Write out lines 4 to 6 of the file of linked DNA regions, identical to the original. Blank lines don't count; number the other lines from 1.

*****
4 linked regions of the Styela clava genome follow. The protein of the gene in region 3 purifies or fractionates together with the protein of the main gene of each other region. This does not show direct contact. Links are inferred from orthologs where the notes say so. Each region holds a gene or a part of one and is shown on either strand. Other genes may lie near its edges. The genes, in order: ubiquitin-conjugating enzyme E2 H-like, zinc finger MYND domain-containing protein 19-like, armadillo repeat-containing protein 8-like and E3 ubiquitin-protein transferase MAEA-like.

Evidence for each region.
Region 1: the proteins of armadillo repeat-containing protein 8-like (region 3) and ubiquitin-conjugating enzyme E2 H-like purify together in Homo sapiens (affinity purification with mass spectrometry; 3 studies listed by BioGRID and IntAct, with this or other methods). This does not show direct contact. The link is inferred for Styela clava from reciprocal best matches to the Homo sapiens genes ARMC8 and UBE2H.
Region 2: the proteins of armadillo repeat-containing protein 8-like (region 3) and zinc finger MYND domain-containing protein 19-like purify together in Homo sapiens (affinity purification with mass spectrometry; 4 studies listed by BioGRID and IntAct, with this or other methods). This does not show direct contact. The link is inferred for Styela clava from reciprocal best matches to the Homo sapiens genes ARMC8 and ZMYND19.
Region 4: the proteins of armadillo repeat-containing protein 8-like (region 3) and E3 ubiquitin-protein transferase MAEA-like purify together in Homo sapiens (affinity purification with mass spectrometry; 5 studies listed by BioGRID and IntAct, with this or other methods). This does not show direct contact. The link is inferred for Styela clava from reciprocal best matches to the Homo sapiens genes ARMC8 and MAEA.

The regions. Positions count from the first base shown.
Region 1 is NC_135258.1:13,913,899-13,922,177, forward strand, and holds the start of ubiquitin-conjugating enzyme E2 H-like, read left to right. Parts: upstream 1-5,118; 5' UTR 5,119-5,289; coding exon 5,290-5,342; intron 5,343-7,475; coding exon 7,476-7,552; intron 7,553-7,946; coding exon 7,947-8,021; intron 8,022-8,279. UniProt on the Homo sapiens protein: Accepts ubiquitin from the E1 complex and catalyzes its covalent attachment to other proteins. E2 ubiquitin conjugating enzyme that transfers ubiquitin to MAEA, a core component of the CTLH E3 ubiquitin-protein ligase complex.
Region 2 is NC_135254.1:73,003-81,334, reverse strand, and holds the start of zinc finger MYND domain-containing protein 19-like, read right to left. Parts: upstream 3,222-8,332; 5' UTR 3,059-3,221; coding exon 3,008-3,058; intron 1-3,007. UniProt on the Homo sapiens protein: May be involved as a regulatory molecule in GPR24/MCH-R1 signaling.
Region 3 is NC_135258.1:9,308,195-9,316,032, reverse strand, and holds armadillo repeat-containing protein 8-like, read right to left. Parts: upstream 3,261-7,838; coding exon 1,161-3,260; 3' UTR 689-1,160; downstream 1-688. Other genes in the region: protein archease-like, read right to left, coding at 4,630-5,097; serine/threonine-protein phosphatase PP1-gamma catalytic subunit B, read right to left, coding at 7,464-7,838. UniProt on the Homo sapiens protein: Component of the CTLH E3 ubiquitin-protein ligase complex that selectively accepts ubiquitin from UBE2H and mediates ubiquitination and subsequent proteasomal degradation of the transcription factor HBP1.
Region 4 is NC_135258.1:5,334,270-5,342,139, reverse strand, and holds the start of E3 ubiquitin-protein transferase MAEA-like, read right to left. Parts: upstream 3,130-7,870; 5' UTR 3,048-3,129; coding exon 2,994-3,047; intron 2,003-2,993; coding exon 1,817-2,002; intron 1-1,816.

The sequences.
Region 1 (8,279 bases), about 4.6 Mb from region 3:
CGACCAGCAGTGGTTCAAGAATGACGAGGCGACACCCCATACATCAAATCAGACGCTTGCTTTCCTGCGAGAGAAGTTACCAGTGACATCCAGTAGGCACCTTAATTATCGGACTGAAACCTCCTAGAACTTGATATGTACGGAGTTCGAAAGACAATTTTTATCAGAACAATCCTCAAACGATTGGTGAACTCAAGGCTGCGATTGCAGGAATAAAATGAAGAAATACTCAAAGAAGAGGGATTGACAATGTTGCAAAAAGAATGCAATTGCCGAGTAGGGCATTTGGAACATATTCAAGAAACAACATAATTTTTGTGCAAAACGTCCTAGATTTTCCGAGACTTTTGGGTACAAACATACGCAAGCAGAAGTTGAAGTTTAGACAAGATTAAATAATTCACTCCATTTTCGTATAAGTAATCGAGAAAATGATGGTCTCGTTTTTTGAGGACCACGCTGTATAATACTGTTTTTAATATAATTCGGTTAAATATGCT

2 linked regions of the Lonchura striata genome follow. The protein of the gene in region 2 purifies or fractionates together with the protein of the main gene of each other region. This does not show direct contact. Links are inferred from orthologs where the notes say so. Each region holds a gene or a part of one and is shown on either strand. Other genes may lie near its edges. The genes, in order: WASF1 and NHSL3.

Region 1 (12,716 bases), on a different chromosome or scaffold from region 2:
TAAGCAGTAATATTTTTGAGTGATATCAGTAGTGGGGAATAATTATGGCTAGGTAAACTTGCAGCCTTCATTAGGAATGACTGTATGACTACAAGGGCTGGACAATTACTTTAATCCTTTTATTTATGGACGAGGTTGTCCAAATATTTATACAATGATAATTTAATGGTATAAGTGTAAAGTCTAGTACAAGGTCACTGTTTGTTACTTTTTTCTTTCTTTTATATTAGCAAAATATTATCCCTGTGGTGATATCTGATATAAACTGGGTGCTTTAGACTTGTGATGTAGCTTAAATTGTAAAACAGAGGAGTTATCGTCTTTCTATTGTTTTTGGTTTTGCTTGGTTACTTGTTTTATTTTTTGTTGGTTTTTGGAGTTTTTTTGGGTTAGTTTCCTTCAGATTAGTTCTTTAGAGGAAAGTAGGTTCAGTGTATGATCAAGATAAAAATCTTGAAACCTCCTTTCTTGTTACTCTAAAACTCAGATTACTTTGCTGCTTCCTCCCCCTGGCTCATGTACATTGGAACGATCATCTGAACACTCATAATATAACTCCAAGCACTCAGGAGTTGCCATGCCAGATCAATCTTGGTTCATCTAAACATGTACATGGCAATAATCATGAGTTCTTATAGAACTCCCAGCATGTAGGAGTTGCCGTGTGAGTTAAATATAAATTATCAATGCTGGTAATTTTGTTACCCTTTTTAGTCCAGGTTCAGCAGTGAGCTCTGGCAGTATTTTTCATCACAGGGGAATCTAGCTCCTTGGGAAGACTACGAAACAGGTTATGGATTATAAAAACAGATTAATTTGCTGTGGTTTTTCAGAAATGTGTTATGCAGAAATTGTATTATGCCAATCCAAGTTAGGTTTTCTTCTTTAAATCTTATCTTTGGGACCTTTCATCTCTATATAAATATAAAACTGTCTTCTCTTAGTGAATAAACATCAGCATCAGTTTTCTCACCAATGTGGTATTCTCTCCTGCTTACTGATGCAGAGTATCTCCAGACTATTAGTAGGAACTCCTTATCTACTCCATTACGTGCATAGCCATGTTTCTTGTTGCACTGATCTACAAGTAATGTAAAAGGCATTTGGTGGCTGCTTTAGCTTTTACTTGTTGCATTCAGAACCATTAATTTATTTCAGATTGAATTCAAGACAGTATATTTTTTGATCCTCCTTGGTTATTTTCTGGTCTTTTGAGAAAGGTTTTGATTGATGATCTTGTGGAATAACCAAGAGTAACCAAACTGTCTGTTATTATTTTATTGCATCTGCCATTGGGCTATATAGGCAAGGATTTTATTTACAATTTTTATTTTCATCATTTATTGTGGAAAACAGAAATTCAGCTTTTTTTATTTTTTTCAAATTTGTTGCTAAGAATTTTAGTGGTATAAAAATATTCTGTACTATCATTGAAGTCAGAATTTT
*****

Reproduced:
Region 2: the proteins of armadillo repeat-containing protein 8-like (region 3) and zinc finger MYND domain-containing protein 19-like purify together in Homo sapiens (affinity purification with mass spectrometry; 4 studies listed by BioGRID and IntAct, with this or other methods). This does not show direct contact. The link is inferred for Styela clava from reciprocal best matches to the Homo sapiens genes ARMC8 and ZMYND19.
Region 4: the proteins of armadillo repeat-containing protein 8-like (region 3) and E3 ubiquitin-protein transferase MAEA-like purify together in Homo sapiens (affinity purification with mass spectrometry; 5 studies listed by BioGRID and IntAct, with this or other methods). This does not show direct contact. The link is inferred for Styela clava from reciprocal best matches to the Homo sapiens genes ARMC8 and MAEA.

The regions. Positions count from the first base shown.